• Video

What is Tax Exceptionalism?

Professor Kristin Hickman explains the notion of “tax exceptionalism” and its justifications. Administrative agencies that collect taxes are often not subject to general rules or administrative laws that other agencies must abide by. The collection of revenue for the federal government is considered more necessary than the work of other agencies. Professor Hickman points out, however, that the IRS is also involved with a number of social welfare programs that have little or nothing to do with the primary purpose of the agency. https://youtube.com/watch?v=Ssf84uSmFZI


Notions of tax exceptionalism became particularly pervasive in the 1980s, 1990s and early 2000s with the general assumption of most tax specialists being that tax administration was exempt or largely exempt from general administrative law principles. Tax exceptionalism in general is the notion that tax administration shouldn't have to follow some or even perhaps many or all of the general administrative law requirements, doctrines and norms that other federal government agencies have to follow. One of the main arguments I think in favor of tax exceptionalism that is often offered is that tax is different because the government can't function without the revenue that the tax system collects. Tax is sort of a first among equals, if you will. General administrative law has as its guiding principle, the notion that we give federal government agencies a tremendous amount of policymaking discretion and delegated authority from Congress. And one of the things that needs to go along with that tremendous discretionary authority is transparency and accountability when agencies exercise the powers that they have been given. Tax really is no different in that sense, particularly to the extent that many, many, many citizens have to deal with the tax system. Over 150 million individual income tax returns were filed last year. Transparency and accountability in administration of the tax laws ought to be thought of as particularly critical. Moreover, even though many people think of the tax system and think of tax administrators as having the primary function, or even the sole function, of raising revenue for the federal government, the fact of the matter is that the Internal Revenue Service in contemporary times does a lot more than that. The Internal Revenue Service serves a variety of regulatory and social welfare functions. For example, the Internal Revenue Service is the largest antipoverty agency that we have in the federal government. The earned income tax credit and the child tax credit, which are administered by the Internal Revenue Service are both larger in terms of the amount of dollars that they involve than any other antipoverty programs that we have in this country. We have the Internal Revenue Service administering many different programs associated with healthcare and pensions. The Affordable Care Act, for example, is under the administration of the Internal Revenue Service, albeit often, though not always, in conjunction with the Department of Health and Human Services. .But when you have the Internal Revenue Service administering a wide array of regulatory and social welfare programs that have little or nothing to do with revenue raising, then justifying tax exceptionalism on grounds that the IRS serves a unique function of raising revenue starts to fall apart just a little bit.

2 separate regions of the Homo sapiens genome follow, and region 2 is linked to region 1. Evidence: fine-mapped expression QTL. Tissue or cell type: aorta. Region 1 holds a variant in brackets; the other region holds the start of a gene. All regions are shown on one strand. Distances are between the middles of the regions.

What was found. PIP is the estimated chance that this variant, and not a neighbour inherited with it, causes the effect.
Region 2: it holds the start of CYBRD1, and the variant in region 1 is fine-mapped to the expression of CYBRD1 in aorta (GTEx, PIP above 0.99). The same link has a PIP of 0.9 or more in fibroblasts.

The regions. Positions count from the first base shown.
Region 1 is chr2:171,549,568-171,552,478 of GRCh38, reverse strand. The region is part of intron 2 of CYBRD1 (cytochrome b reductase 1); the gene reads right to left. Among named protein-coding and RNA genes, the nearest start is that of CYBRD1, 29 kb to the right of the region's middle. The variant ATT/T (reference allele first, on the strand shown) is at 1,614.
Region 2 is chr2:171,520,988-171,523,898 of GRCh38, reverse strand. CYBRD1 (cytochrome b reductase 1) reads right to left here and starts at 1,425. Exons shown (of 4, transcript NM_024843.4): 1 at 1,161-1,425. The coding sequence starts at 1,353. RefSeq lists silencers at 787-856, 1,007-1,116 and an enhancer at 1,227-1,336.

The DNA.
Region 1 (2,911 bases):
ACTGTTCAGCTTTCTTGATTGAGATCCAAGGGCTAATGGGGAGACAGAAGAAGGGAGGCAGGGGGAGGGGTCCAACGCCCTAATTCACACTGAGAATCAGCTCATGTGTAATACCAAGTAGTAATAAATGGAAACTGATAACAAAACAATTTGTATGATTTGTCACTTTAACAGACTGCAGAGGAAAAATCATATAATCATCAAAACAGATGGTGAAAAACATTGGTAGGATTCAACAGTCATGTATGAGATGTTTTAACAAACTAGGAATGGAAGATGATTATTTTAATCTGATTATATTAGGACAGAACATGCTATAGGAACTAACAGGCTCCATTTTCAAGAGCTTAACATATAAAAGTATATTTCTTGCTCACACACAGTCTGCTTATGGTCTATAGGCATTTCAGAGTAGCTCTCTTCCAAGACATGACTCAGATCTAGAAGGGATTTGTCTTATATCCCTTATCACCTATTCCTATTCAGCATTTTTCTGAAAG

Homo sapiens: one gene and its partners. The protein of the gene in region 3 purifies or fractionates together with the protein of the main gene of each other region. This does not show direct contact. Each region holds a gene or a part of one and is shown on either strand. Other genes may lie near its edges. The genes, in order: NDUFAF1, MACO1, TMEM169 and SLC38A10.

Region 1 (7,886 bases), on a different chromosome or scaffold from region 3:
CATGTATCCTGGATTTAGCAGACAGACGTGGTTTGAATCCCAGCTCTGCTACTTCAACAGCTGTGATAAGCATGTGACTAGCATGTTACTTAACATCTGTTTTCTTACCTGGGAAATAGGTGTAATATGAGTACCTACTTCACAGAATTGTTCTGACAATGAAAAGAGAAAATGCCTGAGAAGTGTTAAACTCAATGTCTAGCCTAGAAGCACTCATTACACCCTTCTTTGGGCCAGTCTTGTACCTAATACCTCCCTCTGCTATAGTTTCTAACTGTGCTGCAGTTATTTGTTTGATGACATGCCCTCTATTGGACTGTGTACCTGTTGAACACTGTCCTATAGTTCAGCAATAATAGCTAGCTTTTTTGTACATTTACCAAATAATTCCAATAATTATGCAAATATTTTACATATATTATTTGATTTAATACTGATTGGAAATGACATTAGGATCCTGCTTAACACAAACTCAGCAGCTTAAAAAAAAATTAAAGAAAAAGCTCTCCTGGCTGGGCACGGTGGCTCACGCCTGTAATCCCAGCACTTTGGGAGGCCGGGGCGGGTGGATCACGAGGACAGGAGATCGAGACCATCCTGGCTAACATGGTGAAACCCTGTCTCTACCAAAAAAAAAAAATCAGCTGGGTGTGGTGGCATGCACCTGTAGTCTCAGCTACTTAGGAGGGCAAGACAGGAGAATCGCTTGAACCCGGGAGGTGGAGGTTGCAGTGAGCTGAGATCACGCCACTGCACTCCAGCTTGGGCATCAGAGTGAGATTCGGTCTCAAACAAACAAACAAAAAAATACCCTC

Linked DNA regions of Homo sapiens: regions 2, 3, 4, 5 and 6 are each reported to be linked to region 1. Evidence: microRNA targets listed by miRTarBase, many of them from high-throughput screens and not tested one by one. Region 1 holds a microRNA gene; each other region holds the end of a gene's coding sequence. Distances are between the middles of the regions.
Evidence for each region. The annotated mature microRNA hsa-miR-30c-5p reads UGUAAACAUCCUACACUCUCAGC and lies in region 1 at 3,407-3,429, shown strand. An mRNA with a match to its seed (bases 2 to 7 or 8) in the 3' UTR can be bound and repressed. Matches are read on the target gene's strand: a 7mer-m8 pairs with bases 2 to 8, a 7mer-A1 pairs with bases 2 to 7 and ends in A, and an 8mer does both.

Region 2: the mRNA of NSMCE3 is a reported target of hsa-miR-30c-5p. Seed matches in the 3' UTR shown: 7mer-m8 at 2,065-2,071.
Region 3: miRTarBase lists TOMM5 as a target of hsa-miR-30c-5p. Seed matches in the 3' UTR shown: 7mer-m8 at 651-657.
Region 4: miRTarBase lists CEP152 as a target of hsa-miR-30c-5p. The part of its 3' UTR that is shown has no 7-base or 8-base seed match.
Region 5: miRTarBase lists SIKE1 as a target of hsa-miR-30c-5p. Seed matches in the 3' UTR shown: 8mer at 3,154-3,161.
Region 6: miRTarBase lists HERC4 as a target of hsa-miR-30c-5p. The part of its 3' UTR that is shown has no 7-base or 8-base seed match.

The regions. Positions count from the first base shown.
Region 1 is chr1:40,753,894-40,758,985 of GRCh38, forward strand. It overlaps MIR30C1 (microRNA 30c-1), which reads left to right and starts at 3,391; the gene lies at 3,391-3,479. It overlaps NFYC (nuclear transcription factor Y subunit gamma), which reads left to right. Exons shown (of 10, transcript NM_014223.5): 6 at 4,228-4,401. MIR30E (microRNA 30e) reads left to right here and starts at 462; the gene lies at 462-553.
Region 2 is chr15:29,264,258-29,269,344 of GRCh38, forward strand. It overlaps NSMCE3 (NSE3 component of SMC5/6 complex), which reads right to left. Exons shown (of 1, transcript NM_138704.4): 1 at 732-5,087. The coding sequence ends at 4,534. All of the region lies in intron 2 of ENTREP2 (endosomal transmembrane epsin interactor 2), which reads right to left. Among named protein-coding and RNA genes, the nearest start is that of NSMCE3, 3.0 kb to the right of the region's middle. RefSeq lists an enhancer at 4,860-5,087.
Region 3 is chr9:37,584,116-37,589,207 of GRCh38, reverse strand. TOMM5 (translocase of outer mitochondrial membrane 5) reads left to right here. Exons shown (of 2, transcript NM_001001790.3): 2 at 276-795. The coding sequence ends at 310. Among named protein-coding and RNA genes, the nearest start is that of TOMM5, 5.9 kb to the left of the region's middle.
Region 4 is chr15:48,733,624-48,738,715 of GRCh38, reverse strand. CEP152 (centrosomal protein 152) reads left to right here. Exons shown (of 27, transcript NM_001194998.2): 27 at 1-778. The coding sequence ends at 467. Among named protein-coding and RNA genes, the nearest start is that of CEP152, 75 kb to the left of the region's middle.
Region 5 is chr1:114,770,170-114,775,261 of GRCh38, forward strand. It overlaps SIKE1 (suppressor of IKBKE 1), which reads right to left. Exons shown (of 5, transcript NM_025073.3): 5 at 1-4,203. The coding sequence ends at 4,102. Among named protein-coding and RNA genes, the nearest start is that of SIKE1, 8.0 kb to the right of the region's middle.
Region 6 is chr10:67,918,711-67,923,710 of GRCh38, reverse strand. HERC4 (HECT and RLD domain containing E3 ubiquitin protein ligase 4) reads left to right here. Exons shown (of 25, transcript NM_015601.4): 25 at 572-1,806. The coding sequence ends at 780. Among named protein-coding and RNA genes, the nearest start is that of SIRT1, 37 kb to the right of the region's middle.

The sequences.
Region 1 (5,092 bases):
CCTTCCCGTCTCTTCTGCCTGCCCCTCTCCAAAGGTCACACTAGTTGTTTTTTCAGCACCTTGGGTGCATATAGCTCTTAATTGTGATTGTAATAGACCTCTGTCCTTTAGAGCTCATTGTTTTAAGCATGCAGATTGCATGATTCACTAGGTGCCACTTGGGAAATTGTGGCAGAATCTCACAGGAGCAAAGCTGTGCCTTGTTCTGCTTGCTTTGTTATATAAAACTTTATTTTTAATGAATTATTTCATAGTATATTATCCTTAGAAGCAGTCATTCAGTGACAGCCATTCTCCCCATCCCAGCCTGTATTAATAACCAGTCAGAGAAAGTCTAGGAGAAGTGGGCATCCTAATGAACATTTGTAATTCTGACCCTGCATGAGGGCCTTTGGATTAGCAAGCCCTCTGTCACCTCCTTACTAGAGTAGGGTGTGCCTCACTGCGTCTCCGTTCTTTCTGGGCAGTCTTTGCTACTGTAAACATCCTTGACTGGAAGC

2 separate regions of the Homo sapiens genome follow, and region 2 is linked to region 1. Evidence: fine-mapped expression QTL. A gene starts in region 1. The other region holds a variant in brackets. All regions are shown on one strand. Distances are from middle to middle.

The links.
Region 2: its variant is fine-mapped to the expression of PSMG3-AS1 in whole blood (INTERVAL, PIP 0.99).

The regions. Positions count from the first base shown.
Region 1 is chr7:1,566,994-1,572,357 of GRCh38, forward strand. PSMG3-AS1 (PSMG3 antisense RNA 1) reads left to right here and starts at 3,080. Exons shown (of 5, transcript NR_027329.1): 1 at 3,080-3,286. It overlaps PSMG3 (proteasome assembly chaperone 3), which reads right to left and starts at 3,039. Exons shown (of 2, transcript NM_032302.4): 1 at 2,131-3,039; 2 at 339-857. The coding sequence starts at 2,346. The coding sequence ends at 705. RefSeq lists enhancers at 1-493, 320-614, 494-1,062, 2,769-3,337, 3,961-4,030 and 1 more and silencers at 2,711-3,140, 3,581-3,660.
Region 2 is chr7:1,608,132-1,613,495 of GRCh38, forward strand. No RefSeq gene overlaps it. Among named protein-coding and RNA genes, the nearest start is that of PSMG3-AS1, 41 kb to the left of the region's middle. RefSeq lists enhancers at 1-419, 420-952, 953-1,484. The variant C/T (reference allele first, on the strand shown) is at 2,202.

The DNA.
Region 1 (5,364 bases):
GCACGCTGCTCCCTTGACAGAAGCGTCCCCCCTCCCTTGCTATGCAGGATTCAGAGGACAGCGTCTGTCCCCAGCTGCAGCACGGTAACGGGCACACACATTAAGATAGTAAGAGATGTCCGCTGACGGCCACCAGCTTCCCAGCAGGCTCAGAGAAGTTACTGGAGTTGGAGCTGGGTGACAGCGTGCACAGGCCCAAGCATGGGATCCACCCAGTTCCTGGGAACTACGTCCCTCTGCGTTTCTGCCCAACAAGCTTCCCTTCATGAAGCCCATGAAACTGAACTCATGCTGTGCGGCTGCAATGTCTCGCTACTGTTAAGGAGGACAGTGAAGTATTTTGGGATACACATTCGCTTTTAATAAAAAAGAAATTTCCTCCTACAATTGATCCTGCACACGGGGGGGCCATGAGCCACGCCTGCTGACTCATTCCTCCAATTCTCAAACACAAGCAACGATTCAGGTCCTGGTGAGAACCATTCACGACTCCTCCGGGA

Related Content